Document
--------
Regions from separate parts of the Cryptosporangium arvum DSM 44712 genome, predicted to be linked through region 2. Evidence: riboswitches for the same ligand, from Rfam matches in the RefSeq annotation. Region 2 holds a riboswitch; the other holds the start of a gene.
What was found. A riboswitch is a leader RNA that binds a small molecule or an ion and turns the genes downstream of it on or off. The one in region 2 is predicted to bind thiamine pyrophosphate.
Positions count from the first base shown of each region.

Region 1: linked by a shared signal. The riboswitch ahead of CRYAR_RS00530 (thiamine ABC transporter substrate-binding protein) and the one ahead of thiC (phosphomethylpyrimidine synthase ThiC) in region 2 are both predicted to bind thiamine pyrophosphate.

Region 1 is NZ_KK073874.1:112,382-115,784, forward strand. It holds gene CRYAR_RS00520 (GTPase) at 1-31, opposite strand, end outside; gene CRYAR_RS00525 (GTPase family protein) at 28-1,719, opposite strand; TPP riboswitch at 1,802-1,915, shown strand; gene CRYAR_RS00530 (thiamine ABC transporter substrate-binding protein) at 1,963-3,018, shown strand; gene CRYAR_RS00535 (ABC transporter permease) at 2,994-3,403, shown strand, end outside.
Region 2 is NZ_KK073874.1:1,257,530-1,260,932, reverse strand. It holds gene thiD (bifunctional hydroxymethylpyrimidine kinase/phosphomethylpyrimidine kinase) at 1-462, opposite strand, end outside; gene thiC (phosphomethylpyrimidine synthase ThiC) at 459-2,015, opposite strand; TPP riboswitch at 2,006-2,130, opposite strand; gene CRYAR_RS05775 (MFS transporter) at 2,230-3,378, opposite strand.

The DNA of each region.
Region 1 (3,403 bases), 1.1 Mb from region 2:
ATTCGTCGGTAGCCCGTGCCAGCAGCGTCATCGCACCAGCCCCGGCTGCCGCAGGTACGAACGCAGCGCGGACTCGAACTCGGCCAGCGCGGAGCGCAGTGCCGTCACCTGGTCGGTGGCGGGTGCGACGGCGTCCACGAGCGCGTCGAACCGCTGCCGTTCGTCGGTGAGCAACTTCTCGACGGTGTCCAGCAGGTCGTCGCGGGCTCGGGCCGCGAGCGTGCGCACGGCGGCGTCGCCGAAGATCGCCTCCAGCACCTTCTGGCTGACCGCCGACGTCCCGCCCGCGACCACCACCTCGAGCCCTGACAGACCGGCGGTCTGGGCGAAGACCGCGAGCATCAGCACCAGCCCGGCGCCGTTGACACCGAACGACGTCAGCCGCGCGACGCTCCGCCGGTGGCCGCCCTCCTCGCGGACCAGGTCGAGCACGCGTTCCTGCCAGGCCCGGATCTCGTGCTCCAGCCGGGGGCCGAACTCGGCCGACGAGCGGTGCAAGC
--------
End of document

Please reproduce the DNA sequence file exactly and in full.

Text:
Regions from separate parts of the Cryptosporangium arvum DSM 44712 genome, predicted to be linked through region 2. Evidence: riboswitches for the same ligand, from Rfam matches in the RefSeq annotation. Region 2 holds a riboswitch; the other holds the start of a gene.
What was found. A riboswitch is a leader RNA that binds a small molecule or an ion and turns the genes downstream of it on or off. The one in region 2 is predicted to bind thiamine pyrophosphate.
Positions count from the first base shown of each region.

Region 1: linked by a shared signal. The riboswitch ahead of CRYAR_RS00530 (thiamine ABC transporter substrate-binding protein) and the one ahead of thiC (phosphomethylpyrimidine synthase ThiC) in region 2 are both predicted to bind thiamine pyrophosphate.

Region 1 is NZ_KK073874.1:112,382-115,784, forward strand. It holds gene CRYAR_RS00520 (GTPase) at 1-31, opposite strand, end outside; gene CRYAR_RS00525 (GTPase family protein) at 28-1,719, opposite strand; TPP riboswitch at 1,802-1,915, shown strand; gene CRYAR_RS00530 (thiamine ABC transporter substrate-binding protein) at 1,963-3,018, shown strand; gene CRYAR_RS00535 (ABC transporter permease) at 2,994-3,403, shown strand, end outside.
Region 2 is NZ_KK073874.1:1,257,530-1,260,932, reverse strand. It holds gene thiD (bifunctional hydroxymethylpyrimidine kinase/phosphomethylpyrimidine kinase) at 1-462, opposite strand, end outside; gene thiC (phosphomethylpyrimidine synthase ThiC) at 459-2,015, opposite strand; TPP riboswitch at 2,006-2,130, opposite strand; gene CRYAR_RS05775 (MFS transporter) at 2,230-3,378, opposite strand.

The DNA of each region.
Region 1 (3,403 bases), 1.1 Mb from region 2:
ATTCGTCGGTAGCCCGTGCCAGCAGCGTCATCGCACCAGCCCCGGCTGCCGCAGGTACGAACGCAGCGCGGACTCGAACTCGGCCAGCGCGGAGCGCAGTGCCGTCACCTGGTCGGTGGCGGGTGCGACGGCGTCCACGAGCGCGTCGAACCGCTGCCGTTCGTCGGTGAGCAACTTCTCGACGGTGTCCAGCAGGTCGTCGCGGGCTCGGGCCGCGAGCGTGCGCACGGCGGCGTCGCCGAAGATCGCCTCCAGCACCTTCTGGCTGACCGCCGACGTCCCGCCCGCGACCACCACCTCGAGCCCTGACAGACCGGCGGTCTGGGCGAAGACCGCGAGCATCAGCACCAGCCCGGCGCCGTTGACACCGAACGACGTCAGCCGCGCGACGCTCCGCCGGTGGCCGCCCTCCTCGCGGACCAGGTCGAGCACGCGTTCCTGCCAGGCCCGGATCTCGTGCTCCAGCCGGGGGCCGAACTCGGCCGACGAGCGGTGCAAGC